What is Innovation?
Innovation deals more with a revolutionary new product or service than an evolutionary one, such as a line extension or an improvement to an existing item. Often an innovation has the potential to disrupt a market by changing the status quo and replacing what already exists with something totally unique.
So what is Innovation Research?
Innovation Research involves looking for solutions – either to known, or sometimes to undefined needs. There are gaps or white spaces in the market where new products or services can radically make a difference to consumers or businesses while creating financial benefits to the creators.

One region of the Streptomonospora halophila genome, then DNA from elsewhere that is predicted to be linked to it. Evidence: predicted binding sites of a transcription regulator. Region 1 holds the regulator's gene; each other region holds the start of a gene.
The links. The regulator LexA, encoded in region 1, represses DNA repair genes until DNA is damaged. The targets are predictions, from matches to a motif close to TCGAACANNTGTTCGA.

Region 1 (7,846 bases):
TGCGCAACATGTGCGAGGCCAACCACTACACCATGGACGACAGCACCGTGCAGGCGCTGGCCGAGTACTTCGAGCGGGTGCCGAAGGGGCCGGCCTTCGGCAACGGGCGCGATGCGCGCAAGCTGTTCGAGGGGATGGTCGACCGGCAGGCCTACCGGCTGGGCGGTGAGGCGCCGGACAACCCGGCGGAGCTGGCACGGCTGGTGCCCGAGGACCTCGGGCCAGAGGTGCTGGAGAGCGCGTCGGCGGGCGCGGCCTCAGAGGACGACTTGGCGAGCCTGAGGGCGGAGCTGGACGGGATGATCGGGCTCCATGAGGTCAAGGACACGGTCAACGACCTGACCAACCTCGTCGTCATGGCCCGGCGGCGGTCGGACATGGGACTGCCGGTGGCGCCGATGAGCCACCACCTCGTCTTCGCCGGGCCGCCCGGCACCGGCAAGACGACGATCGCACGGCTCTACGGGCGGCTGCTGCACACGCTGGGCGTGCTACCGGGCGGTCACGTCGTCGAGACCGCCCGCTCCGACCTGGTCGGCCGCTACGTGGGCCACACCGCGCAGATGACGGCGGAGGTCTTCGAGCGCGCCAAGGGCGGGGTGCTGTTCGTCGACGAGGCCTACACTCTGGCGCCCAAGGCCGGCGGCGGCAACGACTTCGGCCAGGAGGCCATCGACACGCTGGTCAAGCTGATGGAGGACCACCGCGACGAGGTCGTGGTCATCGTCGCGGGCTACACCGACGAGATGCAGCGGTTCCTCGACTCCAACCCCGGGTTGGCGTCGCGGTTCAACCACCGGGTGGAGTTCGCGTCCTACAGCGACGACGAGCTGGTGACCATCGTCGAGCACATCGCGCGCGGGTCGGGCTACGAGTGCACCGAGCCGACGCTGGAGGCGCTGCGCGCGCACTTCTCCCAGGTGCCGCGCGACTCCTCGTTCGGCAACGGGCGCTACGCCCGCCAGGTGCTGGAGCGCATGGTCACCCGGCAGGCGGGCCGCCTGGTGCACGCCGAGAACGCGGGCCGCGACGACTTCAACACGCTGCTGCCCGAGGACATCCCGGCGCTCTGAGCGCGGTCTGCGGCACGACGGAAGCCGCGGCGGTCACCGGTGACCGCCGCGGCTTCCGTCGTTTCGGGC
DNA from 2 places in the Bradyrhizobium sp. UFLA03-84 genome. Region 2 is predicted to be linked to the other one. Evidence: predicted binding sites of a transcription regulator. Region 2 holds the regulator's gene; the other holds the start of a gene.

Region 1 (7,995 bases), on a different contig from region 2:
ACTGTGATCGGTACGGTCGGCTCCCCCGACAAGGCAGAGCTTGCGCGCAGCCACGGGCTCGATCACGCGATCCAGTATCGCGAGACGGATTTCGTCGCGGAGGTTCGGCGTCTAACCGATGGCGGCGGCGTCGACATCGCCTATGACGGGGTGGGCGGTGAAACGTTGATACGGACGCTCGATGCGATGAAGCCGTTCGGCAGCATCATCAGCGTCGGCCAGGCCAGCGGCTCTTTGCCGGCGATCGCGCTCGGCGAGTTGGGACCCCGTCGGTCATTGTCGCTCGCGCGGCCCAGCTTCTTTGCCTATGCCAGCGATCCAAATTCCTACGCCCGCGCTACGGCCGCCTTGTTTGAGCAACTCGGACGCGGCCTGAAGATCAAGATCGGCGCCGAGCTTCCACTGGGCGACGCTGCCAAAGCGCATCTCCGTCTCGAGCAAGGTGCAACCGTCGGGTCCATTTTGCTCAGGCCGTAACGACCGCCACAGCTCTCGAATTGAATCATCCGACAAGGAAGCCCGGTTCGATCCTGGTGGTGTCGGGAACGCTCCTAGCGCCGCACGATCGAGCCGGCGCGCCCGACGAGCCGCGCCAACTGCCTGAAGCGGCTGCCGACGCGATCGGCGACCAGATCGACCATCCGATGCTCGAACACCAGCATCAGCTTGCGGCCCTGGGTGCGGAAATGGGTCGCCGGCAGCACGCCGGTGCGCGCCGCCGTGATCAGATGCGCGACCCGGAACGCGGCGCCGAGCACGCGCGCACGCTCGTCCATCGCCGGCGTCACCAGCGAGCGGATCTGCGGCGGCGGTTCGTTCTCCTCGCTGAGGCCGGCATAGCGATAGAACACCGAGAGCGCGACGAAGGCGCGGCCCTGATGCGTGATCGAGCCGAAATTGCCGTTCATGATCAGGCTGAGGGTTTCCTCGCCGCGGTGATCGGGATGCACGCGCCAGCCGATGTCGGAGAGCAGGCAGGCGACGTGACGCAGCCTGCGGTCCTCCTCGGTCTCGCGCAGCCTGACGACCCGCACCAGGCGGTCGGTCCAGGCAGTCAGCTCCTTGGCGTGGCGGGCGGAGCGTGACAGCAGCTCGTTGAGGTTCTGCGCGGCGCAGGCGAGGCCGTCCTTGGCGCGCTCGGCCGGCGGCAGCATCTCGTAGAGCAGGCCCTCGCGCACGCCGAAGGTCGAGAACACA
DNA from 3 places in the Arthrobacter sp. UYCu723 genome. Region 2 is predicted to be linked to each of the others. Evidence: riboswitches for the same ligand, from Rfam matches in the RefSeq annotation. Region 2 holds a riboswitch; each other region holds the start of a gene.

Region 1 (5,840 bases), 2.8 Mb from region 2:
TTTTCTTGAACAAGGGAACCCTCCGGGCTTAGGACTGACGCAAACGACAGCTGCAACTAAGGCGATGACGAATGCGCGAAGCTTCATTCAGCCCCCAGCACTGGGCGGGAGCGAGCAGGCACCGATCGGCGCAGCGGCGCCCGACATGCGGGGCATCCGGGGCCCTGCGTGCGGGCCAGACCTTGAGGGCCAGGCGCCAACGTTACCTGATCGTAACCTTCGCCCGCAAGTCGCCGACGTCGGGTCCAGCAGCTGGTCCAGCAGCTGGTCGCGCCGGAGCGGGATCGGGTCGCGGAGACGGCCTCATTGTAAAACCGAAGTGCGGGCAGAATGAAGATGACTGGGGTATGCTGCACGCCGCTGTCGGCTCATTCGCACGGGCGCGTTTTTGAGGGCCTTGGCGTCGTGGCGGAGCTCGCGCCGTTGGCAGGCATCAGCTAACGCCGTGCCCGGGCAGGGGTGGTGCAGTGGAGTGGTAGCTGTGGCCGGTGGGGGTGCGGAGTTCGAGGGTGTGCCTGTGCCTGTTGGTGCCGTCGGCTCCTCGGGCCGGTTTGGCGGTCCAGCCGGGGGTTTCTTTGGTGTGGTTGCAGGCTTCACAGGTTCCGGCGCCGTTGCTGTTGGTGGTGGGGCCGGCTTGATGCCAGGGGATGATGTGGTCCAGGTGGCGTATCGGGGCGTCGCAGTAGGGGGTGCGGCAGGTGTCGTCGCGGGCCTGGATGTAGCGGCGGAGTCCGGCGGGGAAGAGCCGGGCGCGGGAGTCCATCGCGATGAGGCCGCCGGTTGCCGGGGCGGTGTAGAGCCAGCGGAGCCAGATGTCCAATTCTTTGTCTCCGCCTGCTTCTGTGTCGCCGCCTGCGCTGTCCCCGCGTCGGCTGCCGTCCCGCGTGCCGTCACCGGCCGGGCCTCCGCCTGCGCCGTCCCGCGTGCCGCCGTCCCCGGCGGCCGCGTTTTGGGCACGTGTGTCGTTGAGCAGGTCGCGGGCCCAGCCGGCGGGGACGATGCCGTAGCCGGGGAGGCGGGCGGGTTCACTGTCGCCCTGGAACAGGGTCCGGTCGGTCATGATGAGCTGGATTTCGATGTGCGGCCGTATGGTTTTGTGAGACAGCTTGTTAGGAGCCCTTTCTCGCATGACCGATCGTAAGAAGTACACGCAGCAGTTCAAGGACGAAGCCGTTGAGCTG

Innovation research is not innovative research (i.e. new or novel methods to actually conduct research, study behaviors, etc.). Rather it involves applying brainstorming, ideation, product development research, or similar techniques to tap into creative thinking and test concepts within company and its market.
A cross disciplinary science that focuses on the analysis of how the new comes into being. New can mean products, services, processes or combinations thereof.
Innovation research can focus on single or multiple actors and their role within innovation systems, such as firms in general, manufacturer / producer, market intermediaries (e.g., consultanices, brokers), consumer/ user and user communities, supplier, governmental and regulatory bodies, etc.
Studies can be performed on different levels, such as the individual inventor or user, within teams or projects, firms, but also across firms within one or multiple industries or countries. Hence, one might distinguish between innovation economics and innovation management.